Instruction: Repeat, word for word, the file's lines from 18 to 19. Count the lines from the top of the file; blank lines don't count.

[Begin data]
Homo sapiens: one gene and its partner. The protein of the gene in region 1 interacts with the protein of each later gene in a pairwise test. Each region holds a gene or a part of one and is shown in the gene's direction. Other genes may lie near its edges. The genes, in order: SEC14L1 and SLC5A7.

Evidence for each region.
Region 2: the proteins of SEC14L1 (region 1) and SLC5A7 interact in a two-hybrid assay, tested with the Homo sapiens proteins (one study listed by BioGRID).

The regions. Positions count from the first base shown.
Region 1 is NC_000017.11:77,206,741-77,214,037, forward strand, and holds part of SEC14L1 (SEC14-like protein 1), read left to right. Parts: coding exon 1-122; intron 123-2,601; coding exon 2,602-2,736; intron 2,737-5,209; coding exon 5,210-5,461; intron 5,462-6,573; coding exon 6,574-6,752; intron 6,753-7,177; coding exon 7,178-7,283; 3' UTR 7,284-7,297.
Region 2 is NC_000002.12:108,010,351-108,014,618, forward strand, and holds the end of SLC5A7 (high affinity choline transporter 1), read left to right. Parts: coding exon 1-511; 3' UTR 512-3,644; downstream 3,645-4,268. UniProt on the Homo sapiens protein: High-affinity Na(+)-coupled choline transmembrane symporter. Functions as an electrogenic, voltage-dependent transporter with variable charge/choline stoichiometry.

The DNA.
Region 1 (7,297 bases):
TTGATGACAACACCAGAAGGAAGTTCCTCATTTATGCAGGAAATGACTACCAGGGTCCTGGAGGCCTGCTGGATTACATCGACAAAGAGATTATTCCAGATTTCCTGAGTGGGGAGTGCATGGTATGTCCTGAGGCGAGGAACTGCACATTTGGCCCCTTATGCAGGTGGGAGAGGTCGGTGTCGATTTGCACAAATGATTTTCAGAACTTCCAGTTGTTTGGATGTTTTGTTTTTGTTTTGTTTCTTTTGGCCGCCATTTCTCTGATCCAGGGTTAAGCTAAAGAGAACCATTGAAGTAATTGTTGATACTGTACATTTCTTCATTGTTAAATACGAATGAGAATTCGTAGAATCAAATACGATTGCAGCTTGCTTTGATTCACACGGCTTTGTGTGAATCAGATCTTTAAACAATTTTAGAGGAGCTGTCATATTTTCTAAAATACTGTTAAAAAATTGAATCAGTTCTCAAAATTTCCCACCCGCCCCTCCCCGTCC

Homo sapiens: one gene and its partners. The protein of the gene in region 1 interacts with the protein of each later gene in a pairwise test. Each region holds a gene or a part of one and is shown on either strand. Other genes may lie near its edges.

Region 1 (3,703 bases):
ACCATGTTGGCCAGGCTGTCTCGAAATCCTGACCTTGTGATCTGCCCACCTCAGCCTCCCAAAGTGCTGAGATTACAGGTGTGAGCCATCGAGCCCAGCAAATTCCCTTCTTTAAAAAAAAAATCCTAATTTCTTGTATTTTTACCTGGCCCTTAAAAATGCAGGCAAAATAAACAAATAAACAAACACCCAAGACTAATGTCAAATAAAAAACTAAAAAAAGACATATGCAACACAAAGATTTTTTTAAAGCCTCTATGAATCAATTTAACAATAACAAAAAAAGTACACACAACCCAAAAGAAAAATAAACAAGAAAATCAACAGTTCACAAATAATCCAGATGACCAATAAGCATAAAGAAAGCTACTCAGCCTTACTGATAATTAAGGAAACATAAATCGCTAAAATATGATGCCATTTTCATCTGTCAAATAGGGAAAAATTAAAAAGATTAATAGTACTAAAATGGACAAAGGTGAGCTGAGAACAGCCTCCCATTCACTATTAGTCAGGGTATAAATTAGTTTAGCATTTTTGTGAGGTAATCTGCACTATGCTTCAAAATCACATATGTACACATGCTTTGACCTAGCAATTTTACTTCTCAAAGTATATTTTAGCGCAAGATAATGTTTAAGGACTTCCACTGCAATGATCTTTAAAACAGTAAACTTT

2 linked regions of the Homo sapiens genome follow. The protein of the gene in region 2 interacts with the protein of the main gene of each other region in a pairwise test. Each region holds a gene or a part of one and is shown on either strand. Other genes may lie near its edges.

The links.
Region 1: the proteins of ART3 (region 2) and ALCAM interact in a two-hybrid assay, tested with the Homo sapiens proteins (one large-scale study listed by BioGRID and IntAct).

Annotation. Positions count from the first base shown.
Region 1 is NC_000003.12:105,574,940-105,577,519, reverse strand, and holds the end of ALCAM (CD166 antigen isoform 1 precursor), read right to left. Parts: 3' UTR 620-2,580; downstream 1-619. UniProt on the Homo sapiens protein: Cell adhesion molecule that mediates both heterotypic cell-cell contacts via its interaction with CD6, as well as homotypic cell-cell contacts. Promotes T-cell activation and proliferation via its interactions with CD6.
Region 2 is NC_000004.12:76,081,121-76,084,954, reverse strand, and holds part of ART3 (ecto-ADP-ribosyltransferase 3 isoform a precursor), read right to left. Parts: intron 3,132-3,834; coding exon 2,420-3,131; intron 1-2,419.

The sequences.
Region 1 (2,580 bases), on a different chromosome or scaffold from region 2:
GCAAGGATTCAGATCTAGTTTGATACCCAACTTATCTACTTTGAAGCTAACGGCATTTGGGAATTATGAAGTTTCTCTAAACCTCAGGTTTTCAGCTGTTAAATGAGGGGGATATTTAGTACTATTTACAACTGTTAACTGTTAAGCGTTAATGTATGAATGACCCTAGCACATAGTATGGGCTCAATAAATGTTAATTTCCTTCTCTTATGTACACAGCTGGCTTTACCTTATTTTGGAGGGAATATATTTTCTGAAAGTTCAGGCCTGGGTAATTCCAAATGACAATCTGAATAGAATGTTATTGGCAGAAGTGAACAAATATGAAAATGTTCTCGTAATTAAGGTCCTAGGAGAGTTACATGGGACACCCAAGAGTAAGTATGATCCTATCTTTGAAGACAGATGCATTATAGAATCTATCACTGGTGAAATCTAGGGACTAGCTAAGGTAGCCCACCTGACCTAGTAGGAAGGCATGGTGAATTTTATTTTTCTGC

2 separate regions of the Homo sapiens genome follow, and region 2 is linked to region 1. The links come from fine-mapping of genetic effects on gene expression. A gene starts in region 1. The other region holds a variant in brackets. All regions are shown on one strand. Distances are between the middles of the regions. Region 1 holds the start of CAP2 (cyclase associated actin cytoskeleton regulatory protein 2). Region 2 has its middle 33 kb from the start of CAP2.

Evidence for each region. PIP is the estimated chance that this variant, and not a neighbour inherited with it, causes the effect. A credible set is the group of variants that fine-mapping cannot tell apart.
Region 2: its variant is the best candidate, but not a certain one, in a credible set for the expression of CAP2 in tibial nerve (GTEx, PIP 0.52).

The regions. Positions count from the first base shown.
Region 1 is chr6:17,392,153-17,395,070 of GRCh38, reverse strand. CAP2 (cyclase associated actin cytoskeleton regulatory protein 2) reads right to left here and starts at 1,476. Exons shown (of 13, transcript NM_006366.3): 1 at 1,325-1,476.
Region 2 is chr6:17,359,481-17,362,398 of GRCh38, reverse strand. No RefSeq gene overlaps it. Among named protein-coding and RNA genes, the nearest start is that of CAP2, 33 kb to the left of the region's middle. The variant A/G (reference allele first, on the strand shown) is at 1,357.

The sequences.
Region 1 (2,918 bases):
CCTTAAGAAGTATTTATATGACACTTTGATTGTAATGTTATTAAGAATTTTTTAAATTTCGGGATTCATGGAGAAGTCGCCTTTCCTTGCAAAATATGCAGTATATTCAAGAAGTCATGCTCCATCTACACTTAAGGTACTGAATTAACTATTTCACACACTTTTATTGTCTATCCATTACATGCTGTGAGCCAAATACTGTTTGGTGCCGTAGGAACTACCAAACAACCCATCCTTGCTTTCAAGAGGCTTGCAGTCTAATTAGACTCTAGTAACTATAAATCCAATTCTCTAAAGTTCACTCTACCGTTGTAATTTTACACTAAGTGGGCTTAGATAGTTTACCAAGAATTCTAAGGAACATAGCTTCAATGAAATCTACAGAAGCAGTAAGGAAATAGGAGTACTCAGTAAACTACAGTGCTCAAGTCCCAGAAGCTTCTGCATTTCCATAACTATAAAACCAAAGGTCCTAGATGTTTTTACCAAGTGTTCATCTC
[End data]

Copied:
Region 2 is NC_000004.12:76,081,121-76,084,954, reverse strand, and holds part of ART3 (ecto-ADP-ribosyltransferase 3 isoform a precursor), read right to left. Parts: intron 3,132-3,834; coding exon 2,420-3,131; intron 1-2,419.

The sequences.